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by Jack Thomson
23 June 2021
Douglas Ross 'surprised' organisers of COP26 can’t provide estimated cost for climate summit

Douglas Ross, leader of the Scottish Conservatives (Jeremy Sutton-Hibbert/Alamy)

Douglas Ross 'surprised' organisers of COP26 can’t provide estimated cost for climate summit

Douglas Ross has said it is "surprising" that an estimate of the cost of COP26 couldn't be given to MPs just over four months before the event in Glasgow is scheduled to take place.

The Scottish Conservatives leader asked Ros Eales, the chief operating officer, for a ballpark figure of what is being worked towards in terms of overall costs for the conference, but was told it couldn't be provided.

Ross, an MP for Moray, questioned Eales at a cross-committee COP26 scrutiny session led by the Scottish Affairs and Business, Energy and Industrial Strategy committees this morning.

When he was not given a rough cost for the key climate change summit, which is due to take place from 31 October to 12 November, he said it was "very difficult" for the committees to scrutinise how COP26 was being handled.

He asked: "What is the current estimate of the cost of COP26?"

Eales replied: "Budgets are yet to be finalised. So we're still kind of working through those costs at the moment.

"What I can say is value for money remains at the top of our arc of things to watch for and we are using scrutiny and peer reviews to make sure that we are looking very carefully at costs, and making sure that it's offering best value for money."

Ross then asked: "What ballpark are we looking at?"

Eales said: "I couldn't give you a ballpark at the at the moment because these are still estimated costs."

Ross replied: "What are the estimated costs then? I mean, is there just nothing at all you can give the committee?"

Eales said there was nothing that she could give the committee at this stage, citing the uncertainty caused by COVID and potential additional costs which need to be worked through.

Ross asked if it was known how much previous conferences cost other countries and whether it would be similar or more because of coronavirus mitigation.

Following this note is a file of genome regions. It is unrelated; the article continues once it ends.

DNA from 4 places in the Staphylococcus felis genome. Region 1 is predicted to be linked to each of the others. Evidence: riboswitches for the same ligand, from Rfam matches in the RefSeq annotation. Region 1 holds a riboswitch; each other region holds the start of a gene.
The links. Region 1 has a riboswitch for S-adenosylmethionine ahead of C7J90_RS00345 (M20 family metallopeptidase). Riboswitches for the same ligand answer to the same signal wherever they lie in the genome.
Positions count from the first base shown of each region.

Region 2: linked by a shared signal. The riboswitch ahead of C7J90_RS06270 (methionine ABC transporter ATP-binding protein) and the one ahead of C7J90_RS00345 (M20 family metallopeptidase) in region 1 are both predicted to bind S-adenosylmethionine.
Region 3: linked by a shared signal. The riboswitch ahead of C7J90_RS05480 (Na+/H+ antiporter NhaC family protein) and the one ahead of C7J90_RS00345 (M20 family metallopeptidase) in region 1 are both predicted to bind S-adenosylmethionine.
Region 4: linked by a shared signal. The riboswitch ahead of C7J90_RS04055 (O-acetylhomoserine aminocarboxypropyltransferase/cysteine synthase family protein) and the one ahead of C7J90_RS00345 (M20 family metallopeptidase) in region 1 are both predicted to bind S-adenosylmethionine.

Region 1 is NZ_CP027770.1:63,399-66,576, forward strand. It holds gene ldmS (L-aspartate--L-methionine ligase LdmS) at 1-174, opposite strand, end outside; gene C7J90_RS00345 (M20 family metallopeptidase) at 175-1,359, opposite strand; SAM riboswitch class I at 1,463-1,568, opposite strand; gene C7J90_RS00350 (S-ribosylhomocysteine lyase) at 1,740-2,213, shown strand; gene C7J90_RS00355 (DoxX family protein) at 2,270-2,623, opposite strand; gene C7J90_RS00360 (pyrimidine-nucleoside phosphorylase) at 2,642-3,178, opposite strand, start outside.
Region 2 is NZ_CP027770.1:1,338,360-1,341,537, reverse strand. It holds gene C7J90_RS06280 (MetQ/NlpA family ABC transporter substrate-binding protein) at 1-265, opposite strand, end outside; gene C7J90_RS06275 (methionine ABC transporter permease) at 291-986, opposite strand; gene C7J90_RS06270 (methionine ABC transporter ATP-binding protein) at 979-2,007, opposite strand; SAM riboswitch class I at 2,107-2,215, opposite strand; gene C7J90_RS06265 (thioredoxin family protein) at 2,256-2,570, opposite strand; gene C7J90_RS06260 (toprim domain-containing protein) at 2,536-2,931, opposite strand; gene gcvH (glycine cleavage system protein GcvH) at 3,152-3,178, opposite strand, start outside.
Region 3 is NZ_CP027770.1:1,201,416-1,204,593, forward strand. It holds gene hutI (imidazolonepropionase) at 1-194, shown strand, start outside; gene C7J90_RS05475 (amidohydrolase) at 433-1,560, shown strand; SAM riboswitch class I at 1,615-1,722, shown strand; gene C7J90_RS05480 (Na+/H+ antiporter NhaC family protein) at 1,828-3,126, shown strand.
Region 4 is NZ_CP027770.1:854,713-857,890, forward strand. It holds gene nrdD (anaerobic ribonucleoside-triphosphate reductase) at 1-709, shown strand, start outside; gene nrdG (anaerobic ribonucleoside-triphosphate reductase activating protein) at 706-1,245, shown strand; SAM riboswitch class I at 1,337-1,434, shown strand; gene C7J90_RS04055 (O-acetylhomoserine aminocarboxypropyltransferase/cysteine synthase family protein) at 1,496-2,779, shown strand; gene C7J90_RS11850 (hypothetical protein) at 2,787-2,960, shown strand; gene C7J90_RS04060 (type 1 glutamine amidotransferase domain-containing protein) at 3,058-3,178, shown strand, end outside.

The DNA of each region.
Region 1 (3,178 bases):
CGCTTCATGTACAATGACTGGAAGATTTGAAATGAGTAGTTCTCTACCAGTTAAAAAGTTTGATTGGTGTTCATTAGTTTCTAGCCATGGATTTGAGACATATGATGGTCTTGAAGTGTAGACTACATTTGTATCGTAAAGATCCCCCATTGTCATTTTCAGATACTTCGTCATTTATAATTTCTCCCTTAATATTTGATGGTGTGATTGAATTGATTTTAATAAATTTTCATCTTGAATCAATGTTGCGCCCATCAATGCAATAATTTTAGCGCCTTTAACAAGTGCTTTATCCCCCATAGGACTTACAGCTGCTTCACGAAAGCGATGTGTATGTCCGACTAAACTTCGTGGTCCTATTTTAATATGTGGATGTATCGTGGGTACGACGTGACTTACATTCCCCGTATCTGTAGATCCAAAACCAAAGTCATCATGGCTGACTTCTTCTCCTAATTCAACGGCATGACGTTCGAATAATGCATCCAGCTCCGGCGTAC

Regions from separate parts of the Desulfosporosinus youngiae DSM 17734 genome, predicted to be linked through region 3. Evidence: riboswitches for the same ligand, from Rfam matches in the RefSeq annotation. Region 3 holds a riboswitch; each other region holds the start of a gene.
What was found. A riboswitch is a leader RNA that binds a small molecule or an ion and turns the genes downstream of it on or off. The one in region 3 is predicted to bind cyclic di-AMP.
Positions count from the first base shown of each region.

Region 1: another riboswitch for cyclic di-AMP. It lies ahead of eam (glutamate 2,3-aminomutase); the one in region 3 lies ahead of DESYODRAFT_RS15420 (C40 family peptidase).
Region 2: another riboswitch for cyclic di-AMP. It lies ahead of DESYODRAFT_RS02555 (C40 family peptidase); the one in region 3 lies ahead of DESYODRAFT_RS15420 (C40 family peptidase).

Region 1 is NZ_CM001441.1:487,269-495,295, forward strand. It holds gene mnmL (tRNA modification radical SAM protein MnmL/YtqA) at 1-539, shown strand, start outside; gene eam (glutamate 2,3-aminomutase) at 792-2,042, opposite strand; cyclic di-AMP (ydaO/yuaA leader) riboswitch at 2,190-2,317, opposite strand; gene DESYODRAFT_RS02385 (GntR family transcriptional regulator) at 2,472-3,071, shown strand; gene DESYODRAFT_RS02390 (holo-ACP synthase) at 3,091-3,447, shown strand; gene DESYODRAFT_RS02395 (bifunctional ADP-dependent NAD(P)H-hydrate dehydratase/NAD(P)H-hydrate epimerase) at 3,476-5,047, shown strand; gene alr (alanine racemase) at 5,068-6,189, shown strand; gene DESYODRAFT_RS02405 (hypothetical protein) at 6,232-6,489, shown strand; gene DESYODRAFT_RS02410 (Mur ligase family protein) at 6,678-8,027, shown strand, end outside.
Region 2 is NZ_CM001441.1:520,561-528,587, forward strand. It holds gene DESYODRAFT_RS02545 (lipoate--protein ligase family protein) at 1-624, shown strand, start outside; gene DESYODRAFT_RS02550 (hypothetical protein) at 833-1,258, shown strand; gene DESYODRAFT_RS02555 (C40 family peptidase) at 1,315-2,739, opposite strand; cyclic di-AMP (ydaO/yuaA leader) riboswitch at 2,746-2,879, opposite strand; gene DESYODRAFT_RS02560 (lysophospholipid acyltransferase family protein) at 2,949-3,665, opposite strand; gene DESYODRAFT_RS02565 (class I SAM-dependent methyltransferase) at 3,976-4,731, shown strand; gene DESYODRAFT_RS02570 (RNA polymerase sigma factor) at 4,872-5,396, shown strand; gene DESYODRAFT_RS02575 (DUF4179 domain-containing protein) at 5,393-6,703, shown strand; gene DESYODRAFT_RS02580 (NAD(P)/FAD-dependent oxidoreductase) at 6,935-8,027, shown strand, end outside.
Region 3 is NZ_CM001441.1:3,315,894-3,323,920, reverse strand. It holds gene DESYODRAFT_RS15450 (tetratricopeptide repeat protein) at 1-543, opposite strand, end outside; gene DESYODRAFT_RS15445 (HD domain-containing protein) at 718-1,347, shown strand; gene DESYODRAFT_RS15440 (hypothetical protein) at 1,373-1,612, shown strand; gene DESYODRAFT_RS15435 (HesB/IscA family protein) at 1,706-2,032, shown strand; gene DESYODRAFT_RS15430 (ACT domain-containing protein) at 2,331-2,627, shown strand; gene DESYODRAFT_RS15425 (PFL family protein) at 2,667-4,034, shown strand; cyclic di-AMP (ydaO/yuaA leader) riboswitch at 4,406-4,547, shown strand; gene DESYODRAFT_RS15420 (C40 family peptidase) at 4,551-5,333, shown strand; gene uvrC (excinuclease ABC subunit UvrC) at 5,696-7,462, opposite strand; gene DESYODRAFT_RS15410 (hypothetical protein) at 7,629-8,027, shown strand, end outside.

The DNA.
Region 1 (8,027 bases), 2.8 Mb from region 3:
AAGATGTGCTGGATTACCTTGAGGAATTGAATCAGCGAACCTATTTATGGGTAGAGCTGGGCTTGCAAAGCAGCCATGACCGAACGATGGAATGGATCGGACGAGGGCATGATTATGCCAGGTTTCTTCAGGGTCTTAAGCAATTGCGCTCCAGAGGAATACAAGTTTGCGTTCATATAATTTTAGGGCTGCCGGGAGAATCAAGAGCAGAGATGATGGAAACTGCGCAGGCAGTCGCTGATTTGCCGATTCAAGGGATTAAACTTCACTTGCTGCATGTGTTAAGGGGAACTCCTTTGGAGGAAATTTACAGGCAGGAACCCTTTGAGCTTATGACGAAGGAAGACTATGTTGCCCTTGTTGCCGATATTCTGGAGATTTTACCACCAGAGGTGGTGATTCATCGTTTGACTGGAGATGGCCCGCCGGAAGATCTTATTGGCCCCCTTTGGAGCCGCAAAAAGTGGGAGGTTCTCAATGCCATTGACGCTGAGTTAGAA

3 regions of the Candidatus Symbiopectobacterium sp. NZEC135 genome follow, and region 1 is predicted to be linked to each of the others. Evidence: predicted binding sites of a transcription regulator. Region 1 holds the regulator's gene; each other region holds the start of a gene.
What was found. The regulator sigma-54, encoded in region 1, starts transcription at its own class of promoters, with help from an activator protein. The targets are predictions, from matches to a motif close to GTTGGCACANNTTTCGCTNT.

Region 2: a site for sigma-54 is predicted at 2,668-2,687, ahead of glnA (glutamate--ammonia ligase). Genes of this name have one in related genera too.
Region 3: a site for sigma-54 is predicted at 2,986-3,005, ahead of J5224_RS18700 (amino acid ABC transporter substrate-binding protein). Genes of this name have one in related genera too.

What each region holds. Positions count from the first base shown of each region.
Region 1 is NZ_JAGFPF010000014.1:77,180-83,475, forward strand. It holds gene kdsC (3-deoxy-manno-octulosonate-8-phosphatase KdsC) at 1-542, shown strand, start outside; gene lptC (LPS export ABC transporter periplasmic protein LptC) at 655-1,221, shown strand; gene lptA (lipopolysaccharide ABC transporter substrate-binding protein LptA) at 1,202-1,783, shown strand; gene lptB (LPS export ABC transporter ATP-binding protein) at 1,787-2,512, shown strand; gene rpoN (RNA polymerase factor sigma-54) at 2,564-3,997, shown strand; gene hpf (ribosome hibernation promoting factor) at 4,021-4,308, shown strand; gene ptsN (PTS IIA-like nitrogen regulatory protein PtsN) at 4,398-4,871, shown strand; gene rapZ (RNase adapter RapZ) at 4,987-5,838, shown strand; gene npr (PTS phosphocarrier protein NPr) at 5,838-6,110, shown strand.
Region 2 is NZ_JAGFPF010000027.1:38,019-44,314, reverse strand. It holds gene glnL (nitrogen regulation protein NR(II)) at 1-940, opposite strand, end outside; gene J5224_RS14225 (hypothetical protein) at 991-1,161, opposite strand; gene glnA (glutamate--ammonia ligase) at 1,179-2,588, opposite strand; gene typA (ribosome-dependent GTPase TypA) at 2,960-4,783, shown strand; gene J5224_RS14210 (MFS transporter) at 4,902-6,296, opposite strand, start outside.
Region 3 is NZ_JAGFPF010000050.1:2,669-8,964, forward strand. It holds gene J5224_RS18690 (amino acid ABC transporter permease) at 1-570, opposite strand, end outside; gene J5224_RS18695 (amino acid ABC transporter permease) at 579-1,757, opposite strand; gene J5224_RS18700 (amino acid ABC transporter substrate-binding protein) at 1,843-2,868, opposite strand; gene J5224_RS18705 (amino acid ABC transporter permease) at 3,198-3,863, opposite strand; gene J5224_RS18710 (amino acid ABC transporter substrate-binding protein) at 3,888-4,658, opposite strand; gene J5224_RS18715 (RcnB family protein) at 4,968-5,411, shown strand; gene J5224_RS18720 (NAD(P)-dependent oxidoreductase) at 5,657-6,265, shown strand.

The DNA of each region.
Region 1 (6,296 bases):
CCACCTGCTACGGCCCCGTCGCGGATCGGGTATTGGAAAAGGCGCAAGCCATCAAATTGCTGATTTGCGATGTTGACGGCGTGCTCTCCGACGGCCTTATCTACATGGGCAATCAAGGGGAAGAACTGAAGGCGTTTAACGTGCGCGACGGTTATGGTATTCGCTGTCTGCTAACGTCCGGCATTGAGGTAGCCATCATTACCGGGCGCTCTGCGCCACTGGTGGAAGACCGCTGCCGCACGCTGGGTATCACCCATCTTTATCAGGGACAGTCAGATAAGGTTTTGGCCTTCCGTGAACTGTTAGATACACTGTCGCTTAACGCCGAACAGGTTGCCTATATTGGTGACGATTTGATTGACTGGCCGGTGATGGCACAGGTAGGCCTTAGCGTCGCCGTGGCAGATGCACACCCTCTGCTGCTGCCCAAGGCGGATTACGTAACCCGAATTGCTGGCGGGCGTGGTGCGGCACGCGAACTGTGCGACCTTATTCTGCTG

When he was not given a definitive answer, he said: "I'm not trying to be difficult but it does seem surprising that just a few months out from this conference, we're not able to give a parliamentary committee even a rough estimate of what you're seeking to work towards in terms of overall costs."

Eales said because the costs were still estimated, organisers wouldn't want to provide an "unrealistic figure", adding: "At this stage, what we want to do is make sure we're working very carefully, working through all the processes, structures, governance, peer reviews, scrutinies that we have set up to ensure that we're offering best value for money."

Ross said: "I do understand they are estimated costs but you won't even share those estimated costs with the committee and it's therefore very difficult for us and the other committees that joined us today to scrutinise how the COP has been handled and the planning if we aren't even told what the estimated costs are."

SNP MP Pete Wishart, who was chairing the session, suggested the committee chairs would write to the COP26 president to see the estimates.

The UK Government is still working towards holding an in-person COP26 in Glasgow in November. However, Anne-Marie Trevelyan MP, UK International Champion on Adaptation and Resilience for COP26, said any final decisions would sit within the control of the United Nations Framework Convention on Climate Change (UNFCCC).

Read the most recent article written by Jack Thomson - Data circulation: Why access to information needs to be at the heart of cardiology

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